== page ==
Above are two of the most poignant gravestones in the kirkyard - those of
James Sinclair, News, and John Reid, Tratland,
who drowned when the mailboat was lost in Eynhallow Sound on October 11th 1893
The Wirk is a square tower associated with a large rectangular building which extended into the field on its landward side. The rectangular building is thought to have been a grand hall along the lines of the Bishop’s Palace in Kirkwall, and the Wirk itself was a bell tower. Excavated in 1929 by Joseph Storer Clouston the tower was compared to those in Norway and Sweden, where bell towers are sometimes separate from the actual churches. The nearby kirk in Viking times would have served its purpose for the lord than his people, and such a prestigious place as Skaill could well have had its own church and bell tower.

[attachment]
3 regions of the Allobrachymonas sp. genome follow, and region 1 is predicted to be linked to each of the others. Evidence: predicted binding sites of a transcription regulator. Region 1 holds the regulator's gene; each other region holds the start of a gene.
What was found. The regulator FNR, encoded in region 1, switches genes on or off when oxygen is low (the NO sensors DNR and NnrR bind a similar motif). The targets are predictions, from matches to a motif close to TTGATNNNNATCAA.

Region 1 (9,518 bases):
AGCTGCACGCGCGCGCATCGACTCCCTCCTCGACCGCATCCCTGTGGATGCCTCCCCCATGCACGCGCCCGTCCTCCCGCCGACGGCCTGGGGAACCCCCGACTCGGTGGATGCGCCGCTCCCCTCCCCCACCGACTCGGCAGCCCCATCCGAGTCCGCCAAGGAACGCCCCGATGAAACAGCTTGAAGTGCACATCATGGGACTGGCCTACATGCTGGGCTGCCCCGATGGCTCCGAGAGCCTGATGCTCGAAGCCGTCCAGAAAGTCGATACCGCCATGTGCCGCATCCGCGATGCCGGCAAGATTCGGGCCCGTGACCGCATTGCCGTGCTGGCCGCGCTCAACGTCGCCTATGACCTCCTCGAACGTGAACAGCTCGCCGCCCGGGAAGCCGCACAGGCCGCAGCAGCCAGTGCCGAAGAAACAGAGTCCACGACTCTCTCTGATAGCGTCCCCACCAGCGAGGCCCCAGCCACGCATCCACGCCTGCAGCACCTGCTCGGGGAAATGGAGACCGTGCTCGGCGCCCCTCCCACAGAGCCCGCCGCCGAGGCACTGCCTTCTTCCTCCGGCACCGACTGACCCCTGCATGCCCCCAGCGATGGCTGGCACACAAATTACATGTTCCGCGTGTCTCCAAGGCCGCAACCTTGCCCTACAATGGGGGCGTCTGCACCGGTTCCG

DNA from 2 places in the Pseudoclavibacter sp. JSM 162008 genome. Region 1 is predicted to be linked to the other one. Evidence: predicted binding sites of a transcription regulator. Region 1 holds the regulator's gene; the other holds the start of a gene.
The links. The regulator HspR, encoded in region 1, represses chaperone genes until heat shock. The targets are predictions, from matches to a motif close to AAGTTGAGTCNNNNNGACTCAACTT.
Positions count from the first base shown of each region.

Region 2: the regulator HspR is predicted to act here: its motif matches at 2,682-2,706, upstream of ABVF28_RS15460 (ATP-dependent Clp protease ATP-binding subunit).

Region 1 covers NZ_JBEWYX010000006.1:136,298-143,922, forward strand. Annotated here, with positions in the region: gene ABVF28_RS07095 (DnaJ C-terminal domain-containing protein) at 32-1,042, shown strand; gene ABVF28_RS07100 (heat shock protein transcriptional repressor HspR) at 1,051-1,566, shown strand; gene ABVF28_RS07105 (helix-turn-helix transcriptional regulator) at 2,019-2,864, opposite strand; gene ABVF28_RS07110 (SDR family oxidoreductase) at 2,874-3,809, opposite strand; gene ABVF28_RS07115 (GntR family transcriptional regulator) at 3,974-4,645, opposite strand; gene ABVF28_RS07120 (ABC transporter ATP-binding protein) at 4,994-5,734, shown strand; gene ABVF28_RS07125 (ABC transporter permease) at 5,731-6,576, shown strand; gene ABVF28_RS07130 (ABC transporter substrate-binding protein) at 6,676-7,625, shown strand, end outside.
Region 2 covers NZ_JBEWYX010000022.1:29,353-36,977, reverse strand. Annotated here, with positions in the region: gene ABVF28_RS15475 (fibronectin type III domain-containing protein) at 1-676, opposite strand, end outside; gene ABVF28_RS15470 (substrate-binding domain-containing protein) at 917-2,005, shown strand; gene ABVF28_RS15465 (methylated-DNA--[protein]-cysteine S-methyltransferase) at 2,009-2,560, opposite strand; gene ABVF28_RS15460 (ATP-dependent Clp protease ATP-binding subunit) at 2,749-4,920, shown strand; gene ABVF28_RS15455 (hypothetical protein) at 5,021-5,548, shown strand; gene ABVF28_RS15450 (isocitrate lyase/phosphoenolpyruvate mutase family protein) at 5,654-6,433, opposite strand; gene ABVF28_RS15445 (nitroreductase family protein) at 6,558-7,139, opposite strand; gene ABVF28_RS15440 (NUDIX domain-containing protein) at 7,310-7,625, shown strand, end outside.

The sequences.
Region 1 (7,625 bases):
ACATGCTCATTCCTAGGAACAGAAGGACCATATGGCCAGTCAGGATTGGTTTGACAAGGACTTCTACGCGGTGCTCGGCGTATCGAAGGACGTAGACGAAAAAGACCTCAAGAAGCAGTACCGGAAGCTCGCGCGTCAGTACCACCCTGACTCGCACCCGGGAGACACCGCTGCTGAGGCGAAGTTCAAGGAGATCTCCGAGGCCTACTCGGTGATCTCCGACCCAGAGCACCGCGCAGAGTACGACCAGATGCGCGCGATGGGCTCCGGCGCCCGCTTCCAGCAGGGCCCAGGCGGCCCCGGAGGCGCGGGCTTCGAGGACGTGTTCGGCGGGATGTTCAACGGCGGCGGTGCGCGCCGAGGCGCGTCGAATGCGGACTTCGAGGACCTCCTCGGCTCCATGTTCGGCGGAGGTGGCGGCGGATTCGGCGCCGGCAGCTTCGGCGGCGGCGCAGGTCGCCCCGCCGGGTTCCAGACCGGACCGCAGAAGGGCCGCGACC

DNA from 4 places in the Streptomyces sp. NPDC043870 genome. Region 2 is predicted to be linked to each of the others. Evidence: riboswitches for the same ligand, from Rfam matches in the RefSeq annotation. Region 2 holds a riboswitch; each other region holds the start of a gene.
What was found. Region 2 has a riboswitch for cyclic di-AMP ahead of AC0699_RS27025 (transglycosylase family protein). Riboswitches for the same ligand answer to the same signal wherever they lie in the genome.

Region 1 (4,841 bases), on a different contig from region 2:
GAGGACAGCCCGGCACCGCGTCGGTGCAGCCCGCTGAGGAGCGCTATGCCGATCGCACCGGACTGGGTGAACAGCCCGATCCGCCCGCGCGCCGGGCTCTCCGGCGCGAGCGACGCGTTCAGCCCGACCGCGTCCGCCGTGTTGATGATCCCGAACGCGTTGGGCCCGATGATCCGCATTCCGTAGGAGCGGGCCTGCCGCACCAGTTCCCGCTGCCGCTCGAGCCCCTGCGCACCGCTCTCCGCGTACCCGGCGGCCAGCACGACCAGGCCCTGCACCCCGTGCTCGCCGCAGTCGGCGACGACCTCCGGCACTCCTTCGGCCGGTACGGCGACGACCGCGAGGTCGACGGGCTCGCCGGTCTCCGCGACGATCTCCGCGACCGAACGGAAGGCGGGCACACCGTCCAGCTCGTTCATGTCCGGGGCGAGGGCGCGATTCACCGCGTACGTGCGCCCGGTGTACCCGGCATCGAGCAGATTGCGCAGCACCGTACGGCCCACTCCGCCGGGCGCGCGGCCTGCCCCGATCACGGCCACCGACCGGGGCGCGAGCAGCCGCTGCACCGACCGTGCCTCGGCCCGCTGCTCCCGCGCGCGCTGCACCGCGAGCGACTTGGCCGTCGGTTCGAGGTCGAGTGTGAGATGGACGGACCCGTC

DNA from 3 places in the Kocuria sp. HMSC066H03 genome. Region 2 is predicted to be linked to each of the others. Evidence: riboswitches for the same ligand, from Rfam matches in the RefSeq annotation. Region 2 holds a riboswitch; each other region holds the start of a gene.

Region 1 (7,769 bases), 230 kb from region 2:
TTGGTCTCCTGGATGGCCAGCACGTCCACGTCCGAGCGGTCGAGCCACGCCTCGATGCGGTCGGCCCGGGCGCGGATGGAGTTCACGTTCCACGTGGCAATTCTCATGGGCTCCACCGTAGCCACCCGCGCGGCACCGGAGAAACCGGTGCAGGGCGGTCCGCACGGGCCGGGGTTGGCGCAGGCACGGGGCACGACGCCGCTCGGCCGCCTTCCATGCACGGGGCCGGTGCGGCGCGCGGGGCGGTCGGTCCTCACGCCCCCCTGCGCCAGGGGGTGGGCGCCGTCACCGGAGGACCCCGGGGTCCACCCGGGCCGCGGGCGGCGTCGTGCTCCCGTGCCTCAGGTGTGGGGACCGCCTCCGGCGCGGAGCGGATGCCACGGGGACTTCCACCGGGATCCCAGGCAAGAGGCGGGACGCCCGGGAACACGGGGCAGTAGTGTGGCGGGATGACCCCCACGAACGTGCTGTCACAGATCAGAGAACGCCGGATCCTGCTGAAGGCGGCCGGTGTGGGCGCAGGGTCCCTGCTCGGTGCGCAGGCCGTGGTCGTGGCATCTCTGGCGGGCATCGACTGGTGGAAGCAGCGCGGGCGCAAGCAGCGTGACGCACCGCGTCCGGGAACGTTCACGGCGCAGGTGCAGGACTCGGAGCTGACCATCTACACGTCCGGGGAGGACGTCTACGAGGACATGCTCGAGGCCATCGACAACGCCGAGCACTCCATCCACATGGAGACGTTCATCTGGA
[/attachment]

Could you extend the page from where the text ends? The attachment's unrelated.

This is all that remains of St Mary's kirk on the Westside. It is variously referred to as the Swandro or Westside kirk, and is the shell of the former parish church of Rousay, going out of public use when a new kirk was built at the Brinian in 1815. Despite buttresses being built against the outer west and inner east walls in the late 19th century, the structure is in a precarious state.